Attributed to a North American Indian proverb, possibly from the Sioux.
Over the weekend the garden group moved their attention away from the Jurassic garden paved area and started clearing the large amount of branches and other garden green waste. It was piled up and fed into the shredder. The shredder was busy for several hours and we eventually recycled the garden waste into ten large sacks of wood chips. These have been distributed along the path alongside the fence with Highclere House.
|The pile of branches and sticks|
|Feeding the shredder!|
|Ready for planting up|
This area will be a link between the Jurassic Garden and the main garden. It will be planted with large leaved plants which will have magnificent structure and large flower heads. We have ordered Ligularia (The Joker); Rodgersia aesculifolia and Eupatorium maculatum. The plants have been ordered and will hopefully be put in place next weekend.
Under the Sycamore tree which is the centre-piece of the ammonite shell hundreds and hundreds of lady bird larvae were busy. They were feasting on the green aphids which had dropped down from the Sycamore leaves.
|Close up of the ladybird larvae- you can see the aphids|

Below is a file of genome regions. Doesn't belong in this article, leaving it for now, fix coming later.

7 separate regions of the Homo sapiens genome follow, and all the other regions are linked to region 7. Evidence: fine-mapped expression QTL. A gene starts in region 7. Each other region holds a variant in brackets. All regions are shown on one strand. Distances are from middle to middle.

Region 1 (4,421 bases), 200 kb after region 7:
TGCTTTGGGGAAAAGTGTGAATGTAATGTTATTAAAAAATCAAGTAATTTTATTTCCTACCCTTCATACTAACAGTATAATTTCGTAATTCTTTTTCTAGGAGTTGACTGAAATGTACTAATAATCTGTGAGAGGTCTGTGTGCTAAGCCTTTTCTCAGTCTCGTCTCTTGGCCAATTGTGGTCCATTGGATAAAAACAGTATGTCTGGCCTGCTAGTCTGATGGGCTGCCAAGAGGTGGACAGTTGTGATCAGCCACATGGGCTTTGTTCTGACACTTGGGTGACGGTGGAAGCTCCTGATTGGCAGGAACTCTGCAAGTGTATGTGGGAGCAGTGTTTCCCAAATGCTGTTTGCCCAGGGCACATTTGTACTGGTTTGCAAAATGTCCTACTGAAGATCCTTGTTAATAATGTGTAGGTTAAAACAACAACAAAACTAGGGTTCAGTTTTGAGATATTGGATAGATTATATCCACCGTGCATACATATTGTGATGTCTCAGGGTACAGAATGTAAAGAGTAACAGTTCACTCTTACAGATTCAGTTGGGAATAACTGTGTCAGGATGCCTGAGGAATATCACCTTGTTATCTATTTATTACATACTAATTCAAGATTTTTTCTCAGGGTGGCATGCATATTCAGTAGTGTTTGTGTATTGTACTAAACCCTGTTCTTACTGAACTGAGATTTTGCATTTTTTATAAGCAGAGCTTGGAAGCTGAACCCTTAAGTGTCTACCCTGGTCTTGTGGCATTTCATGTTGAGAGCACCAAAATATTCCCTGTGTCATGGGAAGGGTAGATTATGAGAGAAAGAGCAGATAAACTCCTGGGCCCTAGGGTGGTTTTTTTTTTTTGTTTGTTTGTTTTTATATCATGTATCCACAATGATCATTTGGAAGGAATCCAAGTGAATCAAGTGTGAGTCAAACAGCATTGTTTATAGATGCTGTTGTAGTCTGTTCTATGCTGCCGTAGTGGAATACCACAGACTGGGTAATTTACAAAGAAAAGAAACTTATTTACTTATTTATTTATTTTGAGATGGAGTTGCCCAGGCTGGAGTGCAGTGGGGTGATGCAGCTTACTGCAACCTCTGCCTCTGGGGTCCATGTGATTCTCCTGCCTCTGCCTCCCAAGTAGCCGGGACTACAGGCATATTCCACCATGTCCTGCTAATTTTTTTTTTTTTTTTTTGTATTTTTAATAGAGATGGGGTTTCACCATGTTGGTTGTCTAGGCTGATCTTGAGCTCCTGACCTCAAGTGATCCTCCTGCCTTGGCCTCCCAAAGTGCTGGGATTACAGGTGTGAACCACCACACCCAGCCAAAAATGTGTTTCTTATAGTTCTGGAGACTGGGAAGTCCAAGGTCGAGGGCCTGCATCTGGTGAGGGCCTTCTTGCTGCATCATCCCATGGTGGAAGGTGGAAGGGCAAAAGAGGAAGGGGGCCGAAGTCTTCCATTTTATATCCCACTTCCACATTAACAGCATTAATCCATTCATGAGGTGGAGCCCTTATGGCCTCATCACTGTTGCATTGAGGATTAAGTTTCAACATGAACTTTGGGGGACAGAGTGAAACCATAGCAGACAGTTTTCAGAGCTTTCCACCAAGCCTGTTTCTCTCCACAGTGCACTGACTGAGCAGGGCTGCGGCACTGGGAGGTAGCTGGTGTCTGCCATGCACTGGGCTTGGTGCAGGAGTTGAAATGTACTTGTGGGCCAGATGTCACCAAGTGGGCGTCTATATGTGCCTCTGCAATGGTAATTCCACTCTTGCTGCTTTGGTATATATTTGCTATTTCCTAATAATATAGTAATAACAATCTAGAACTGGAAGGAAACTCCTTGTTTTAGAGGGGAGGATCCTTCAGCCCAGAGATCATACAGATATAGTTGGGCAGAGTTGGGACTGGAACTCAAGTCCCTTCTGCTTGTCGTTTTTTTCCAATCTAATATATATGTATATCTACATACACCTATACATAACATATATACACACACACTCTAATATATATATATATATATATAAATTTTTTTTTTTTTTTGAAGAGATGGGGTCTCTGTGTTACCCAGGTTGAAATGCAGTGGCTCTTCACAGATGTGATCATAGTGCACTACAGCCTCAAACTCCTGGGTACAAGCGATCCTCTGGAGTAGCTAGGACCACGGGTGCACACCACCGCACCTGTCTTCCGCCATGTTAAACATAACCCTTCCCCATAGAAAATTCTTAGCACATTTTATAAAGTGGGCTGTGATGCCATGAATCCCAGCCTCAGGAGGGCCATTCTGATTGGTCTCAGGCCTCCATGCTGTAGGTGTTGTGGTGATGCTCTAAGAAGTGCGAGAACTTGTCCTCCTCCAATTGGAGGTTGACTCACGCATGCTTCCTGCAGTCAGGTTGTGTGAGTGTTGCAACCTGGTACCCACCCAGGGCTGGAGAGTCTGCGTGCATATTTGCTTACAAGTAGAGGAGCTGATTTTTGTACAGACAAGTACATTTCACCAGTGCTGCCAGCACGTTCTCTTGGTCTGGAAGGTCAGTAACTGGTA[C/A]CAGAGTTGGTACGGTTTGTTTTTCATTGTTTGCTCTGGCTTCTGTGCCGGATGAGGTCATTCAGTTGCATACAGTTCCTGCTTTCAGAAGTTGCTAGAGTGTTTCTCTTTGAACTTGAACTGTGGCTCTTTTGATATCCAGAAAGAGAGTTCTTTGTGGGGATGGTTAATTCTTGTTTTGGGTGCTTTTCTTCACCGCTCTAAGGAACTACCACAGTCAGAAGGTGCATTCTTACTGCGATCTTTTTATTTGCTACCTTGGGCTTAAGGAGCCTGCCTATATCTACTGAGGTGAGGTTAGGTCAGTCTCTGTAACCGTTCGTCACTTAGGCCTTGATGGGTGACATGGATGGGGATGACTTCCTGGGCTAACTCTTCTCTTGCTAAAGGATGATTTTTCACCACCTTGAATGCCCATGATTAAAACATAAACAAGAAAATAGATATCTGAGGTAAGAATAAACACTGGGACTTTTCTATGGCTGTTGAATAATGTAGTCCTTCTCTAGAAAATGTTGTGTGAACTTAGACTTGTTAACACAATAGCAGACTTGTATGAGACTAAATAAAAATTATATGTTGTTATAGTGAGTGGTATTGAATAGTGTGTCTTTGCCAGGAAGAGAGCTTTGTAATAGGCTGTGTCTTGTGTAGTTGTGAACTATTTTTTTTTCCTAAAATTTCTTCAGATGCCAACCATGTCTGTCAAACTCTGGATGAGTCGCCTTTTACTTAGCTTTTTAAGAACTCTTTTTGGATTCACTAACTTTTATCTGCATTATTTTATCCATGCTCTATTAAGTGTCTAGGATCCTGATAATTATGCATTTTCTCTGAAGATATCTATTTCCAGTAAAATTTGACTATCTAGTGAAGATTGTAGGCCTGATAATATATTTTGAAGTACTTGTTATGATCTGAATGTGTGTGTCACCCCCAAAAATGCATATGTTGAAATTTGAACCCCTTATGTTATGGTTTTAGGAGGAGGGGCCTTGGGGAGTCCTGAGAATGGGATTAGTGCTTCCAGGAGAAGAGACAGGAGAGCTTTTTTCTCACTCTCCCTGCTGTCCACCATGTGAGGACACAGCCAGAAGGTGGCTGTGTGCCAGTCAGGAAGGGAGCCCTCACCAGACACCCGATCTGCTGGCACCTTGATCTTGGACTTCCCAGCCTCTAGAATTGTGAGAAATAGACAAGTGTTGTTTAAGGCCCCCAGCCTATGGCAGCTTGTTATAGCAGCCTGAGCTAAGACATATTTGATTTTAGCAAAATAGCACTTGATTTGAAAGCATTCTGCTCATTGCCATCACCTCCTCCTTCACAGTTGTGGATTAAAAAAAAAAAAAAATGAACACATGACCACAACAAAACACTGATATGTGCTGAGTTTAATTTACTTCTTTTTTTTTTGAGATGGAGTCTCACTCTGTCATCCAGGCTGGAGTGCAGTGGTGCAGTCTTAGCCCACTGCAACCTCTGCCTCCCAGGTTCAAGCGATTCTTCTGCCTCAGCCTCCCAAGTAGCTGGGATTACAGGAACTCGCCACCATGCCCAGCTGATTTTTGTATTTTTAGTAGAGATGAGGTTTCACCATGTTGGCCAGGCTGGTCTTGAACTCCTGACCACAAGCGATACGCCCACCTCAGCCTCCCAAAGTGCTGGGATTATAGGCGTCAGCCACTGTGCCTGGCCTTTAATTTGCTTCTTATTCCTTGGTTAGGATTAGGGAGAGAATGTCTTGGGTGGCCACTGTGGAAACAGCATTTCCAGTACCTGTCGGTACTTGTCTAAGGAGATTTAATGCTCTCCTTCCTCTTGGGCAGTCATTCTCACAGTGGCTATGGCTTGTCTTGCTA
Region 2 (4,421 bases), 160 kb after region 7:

|There are at least seven larvae in this picture. (click to enlarge)|
We have details of the spider hunting wasp reported in the last blog. A colleague has identified it as being Anoplius infuscatus. A species which is found along the coast of Southern Britain. A couple of pictures from the internet.
|Anoplius infuscatus with prey|
Elsewhere the garden group started tidying up and trimming back. The work on the Jurassic area has turned time away from the garden itself but once the path materials have been delivered work in the garden will be resumed.
|The garden club beds have been tidied|
|The curly Kale is just ready for picking|
|The Sedum provides late flowers for bees and butterflies|
Finally at the end of the day there is nothing better than tea!